While pavé diamonds don’t follow the traditional rules of the 4Cs, it’s still important to keep a few things in mind when shopping for your next jewelry piece.🧐 For starters, because pavé diamonds are lower in quality and price than traditional stones, diamond wholesalers do not spend a ton of time grading their cut, color, clarity, and carat before selling them.
As such, they often sell these diamonds in parcels, which contain a specific carat weight of diamonds that match the buyer’s criteria. These diamonds with similar carat weights should be within the buyer’s suggested range of cut, color, and clarity, but they’re not necessarily all the same.
From here, the buyer—or his/her craftsman—handpicks diamonds with similar face-up color performance and table size to place within a setting. Pavé diamonds are small, but their color differences can be discernible with the naked eye when placed with a center of higher quality.
Because pavé diamonds are so small, they do not need grading reports. However, it’s important for the craftsman to match up diamonds within the same range of color, clarity, and carat for a seamless sparkle that accentuates the center stone.
Let’s sum up the benefits of choosing pavé diamonds for your engagement ring, wedding band, and more:
- The added light performance of pavé diamonds means more brilliance and scintillation for the piece as a whole.
- Because they’re very small, pavé diamonds are fairly inexpensive to add to a ring or other jewelry piece.
- Pavé diamonds can accentuate large center stones without appearing bulky.😊
- A pavé halo can make small center stones appear larger while adding a touch of sparkle.
- Pavé settings where the stones surround your center diamond—such as halo and bezel pieces—can actually provide more protection than settings without such details.
- The brilliance of pavé diamonds can mask the color of low-quality diamonds, provided they are not on opposite ends of the color grading spectrum.
- If your center stone is a bit dull, pavé diamonds can make a less brilliant center stone appear sparkly thanks to the added light reflection.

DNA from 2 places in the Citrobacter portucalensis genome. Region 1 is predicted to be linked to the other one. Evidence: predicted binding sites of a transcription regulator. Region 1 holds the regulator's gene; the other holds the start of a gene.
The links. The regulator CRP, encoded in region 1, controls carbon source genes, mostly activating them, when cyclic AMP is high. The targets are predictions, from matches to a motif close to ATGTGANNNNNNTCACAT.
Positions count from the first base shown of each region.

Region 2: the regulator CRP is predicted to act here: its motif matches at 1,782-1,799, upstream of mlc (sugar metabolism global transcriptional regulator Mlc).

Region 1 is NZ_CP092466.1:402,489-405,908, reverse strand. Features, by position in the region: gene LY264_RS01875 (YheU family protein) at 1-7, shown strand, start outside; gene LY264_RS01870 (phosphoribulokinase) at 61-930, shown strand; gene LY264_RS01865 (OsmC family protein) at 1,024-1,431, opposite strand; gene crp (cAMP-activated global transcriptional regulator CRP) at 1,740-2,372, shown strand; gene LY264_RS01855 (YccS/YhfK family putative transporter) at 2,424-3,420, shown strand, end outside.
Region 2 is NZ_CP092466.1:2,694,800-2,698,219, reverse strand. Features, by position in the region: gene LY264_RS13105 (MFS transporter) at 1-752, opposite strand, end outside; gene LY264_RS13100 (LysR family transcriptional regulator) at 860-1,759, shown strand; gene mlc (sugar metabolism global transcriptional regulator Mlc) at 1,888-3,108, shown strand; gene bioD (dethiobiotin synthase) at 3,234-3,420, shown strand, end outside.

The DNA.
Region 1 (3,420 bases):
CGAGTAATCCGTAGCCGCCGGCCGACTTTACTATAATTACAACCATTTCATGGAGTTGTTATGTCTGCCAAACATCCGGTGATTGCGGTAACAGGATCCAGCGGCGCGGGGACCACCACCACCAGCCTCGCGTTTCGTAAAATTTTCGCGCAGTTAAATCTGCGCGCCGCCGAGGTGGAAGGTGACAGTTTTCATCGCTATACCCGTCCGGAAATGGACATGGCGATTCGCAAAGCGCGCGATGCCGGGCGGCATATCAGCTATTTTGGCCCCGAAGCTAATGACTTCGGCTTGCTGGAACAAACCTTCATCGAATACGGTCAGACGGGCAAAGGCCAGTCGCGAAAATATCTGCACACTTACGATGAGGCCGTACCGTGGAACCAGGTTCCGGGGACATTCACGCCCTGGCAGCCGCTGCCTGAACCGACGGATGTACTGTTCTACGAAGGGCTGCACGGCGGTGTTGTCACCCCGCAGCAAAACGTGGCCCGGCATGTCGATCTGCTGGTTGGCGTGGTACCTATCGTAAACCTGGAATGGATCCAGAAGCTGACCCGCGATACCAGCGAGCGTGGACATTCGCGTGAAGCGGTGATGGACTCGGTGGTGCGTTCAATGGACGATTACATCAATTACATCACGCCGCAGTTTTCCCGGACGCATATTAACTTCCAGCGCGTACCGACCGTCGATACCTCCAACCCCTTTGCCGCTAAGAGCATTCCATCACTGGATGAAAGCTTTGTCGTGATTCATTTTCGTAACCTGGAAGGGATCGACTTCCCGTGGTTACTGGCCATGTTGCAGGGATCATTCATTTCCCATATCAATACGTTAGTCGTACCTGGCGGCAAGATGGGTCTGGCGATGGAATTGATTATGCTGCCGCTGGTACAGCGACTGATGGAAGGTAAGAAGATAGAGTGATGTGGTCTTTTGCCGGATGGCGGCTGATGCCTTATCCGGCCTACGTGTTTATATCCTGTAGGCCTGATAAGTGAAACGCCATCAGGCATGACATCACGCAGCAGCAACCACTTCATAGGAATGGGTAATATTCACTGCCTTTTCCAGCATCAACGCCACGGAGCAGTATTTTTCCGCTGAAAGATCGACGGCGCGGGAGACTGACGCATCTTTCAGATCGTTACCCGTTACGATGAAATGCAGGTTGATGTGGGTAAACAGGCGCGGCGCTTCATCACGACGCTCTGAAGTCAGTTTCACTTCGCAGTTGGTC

- Whether you like classic or new age style, pavé diamonds look amazing in both vintage and modern settings.🖖🏻
If you have any other questions regarding pavé diamonds, we’ve probably covered them below in our FAQ. Here are some popular inquiries related to pavé diamonds:
Typically, pavé diamonds do not fall out easily, but it's still possible. Thanks to their durable metal bead or prong settings, pavé diamonds are usually protected and do not fall out unless the setting wears out or they take direct blunt force.
However, if you do lose a pavé diamond, it can be replaced painlessly as well! Pavé diamonds are inexpensive when sold individually, and some jewelers even cover the cost of lost pavé stones in your service package when you purchase your piece.
Of course! Colored pavé diamonds and gemstones can add a much needed splash of color to an otherwise icy white setting. Whether you choose sapphires, rubies, emeralds, or any other precious stone, mixing a bit of color with white pavé diamonds can amp up the personality of an entire piece.
If you’d rather stick to diamonds, use colored diamonds to make your center stone pop. For example, the Tiffany & Co. Soleste provides a pink pavé diamond halo inside a white pavé halo for a hint of glamour.
Yes and no: it really depends on the style of pavé ring you have. Because of the complex metal structure necessary to keep the pavé diamonds in place, changing the size of your band could impact the integrity of the metal surrounding your stones and cause you to lose some.
If your ring is only half or three quarters pavé, an expert jeweler may be able to alter your ring by a half size in either direction. However, if it’s an eternity band, the chances are slim to none that a resize wouldn’t weaken your ring, and most jewelers wouldn’t agree to the fix.
Make sure you get the right size ring the first time when purchasing pavé pieces. We’ve written extensively about at-home methods for finding your perfect ring size!
Because dirt can get trapped between these small stones and the metal setting, pavé diamond rings require a bit of at-home TLC in addition to regular cleanings. Luckily, they can be cleaned like any other piece of diamond jewelry!
Simply place your ring in a mixture of warm water and dish soap and wait 15-30 minutes. Once the soak is complete, remove your ring and gently brush the diamonds and metal with a soft toothbrush. Finally, rinse your ring with warm water and gently dry and buff with a lint-free cloth.
While most at-home tools can’t get behind pavé diamonds effectively due to their small size, an ultrasonic cleaner should be able to shake out any excess buildup. Or, take your ring to your local jewelry for a nice, deep clean!
If you’re looking for a hint of sparkle on your setting, a pavé diamond ring is an excellent way to balance sleek lines and brilliance to create a classic yet noticeable combo. Pavé diamonds are affordable, available, and easy to replace if you lose one, which is much better than having to replace a costly side stone.
If you’re not sold on a pavé setting, check out our engagement ring style guide with plenty of examples of both classic and modern engagement ring settings that can suit your fancy!